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>> it will keep the terrorists away from us for a few minutes. a determined suicidal terrorist will get around all those technologies. no, i don't think they can easily get around the technology behind a well-designed id card or behind a well-designed drone. >> what we said when the war in iraq began was it essentially better to stop them over there before we come here, now it looks like we're fighting a war on two fronts. should we spend more over thatg here? >> we need to do more overseas and follow through on it. we actually had beaten al qaeda in iraq. we have done away with that when barack obama took office in 2009. we made a lot of mistakes. but we finally got it right in 2006/2007. he threw away that victory needlessly by precipitously pulling out u.s. troops against the advice of our military, against experts in is that part of the world. that's when isis rose up. if you're going to do the job, complete the job instead of
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letting it be done and pulling back and throwing away these hard -- >> steve, keeping with you for a second, how, specifically how do you complete the job over there? >> first of all, you remove these artificial constraints that are put on our forces over there. those constraints tell the forces of evil over there and potential allies that we're not serious about this thing, call these terrorists what they are, islamic extremist terrorists instead of pretending they're something else. all of those things that tell people you're not serious remouf and then our allies would be willing to work with us. if we have to put in more ground forces temporarily, we do it. but this halfhearted thing where we put in a few thousands and hope nothing bad happens until after the next election is a formula for telling people we're not serious. isis can be beaten very quickly militarily. >> john, what do you think of that? >> well, i wonder about that. i'm not going to defend barack obama's foreign policy, but my take is republicans and democrats just as they're inept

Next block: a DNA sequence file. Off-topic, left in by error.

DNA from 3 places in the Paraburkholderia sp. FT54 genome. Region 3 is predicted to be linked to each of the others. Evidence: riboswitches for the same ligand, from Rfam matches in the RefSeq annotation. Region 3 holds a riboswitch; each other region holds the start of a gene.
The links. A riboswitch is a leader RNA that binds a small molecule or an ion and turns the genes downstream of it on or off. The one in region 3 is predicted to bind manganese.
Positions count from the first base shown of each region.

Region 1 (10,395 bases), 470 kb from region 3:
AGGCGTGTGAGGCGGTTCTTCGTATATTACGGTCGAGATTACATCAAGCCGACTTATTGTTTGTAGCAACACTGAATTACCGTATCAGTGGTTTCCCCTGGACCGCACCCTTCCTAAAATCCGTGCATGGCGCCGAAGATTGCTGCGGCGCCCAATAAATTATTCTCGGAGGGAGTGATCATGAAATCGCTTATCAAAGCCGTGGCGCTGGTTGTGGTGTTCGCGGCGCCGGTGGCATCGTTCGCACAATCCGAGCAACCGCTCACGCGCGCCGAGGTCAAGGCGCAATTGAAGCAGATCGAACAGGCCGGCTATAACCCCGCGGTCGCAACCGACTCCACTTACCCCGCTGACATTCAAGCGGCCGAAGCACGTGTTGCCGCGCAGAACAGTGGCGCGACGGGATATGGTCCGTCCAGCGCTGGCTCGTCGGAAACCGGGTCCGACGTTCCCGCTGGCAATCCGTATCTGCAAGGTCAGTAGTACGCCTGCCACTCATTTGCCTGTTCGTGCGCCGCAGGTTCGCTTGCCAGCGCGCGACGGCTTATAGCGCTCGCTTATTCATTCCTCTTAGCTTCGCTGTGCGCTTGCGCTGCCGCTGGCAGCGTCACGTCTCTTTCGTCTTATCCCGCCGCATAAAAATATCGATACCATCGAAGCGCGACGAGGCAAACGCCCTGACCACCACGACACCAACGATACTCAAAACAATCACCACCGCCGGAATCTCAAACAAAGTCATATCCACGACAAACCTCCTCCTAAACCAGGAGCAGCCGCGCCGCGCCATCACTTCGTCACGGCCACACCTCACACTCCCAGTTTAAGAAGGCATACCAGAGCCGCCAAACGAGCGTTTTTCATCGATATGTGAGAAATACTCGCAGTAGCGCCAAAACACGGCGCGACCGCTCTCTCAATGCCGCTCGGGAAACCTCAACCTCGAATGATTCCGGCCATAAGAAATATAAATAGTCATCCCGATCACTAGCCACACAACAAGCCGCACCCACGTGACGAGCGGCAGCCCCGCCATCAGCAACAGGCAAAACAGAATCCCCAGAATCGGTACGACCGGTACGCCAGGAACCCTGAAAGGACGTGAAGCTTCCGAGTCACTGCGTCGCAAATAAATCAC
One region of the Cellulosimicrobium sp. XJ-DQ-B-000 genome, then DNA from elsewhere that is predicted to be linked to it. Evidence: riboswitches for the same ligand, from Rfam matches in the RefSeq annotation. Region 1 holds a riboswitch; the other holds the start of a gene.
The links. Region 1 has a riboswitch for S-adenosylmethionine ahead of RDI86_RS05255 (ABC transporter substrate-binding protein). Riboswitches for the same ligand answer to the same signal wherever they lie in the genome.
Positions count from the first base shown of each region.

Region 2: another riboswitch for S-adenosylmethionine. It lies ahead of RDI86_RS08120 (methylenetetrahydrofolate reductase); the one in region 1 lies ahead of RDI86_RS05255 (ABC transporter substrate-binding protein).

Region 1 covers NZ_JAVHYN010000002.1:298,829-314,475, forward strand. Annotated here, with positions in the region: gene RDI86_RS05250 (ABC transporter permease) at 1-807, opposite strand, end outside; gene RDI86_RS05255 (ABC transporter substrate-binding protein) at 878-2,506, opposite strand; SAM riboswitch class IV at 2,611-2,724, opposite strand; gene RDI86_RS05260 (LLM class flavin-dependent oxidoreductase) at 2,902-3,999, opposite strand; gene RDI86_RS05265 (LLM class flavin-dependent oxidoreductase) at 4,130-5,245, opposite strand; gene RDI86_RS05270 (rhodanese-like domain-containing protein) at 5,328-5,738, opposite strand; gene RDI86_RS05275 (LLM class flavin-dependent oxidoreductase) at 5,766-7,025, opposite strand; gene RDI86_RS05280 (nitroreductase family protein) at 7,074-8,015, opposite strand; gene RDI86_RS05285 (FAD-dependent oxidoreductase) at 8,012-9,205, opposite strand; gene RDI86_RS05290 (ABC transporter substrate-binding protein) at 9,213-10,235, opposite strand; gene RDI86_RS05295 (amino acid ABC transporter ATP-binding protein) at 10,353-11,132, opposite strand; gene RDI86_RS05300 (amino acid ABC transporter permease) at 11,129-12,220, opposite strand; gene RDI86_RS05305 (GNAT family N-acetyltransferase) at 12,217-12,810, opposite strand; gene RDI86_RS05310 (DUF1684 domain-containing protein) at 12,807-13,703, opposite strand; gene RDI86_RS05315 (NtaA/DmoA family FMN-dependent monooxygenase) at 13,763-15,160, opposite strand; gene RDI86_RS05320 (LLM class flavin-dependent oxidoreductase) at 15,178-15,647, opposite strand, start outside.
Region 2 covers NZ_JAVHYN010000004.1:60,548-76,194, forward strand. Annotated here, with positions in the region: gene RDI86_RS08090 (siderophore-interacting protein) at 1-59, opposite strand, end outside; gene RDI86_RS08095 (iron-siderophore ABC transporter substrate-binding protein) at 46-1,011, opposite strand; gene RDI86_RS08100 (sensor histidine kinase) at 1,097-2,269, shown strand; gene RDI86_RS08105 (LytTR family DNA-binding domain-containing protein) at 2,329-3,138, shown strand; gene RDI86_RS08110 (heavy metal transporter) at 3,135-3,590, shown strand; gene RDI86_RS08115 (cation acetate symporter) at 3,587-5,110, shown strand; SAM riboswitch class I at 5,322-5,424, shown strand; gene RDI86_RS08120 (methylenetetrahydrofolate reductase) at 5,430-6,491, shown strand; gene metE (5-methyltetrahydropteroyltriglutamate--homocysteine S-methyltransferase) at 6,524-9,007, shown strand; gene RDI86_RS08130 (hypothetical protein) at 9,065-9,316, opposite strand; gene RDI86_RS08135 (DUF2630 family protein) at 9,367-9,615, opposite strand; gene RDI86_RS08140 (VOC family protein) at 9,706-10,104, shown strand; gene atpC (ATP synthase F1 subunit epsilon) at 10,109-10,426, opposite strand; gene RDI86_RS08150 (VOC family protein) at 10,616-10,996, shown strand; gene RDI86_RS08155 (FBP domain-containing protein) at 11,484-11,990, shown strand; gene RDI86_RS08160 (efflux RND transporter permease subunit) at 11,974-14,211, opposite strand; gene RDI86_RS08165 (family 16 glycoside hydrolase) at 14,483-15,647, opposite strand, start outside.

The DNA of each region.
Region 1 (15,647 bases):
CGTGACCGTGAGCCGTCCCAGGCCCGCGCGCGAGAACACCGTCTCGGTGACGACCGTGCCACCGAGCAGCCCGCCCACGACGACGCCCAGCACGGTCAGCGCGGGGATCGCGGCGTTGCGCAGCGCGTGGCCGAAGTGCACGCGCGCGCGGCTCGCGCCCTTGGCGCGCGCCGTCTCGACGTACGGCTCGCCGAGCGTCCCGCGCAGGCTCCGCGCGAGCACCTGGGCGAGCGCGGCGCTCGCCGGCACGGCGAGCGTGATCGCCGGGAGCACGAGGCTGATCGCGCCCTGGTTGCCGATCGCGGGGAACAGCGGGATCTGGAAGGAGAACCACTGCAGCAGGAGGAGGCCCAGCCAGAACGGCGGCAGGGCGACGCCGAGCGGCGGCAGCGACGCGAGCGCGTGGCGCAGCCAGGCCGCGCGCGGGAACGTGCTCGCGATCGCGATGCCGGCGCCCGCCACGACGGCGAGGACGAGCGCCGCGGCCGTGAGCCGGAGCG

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domestically, they're invariably inept around the world. could we beat isis? there's no doubt we could beat isis, but implicit there is thomas jefferson and ben franklin are waiting in the wings to fill in for the terrorists we beat. i don't think that's realistic. once you win there, someone else is going to fill in. if terrorists want to murder us, they always will. i don't want to expand government to stop what they can't stop. >> understood. understood. thank you, gentlemen. very good discussion. well, before eric host's tonight's new year's coverage, the gang ready to cash it. >> should the left get over it already for the good of the country? plus, why an academy award winning actor may be afraid to portray ronald ragen in a new movie. we'll explain to you at 11:30. >> good luck tonight, eric. we will be watching. up here first, the new trump team said to be considering private market solutions for the department of veteran's affairs. is that the best way to take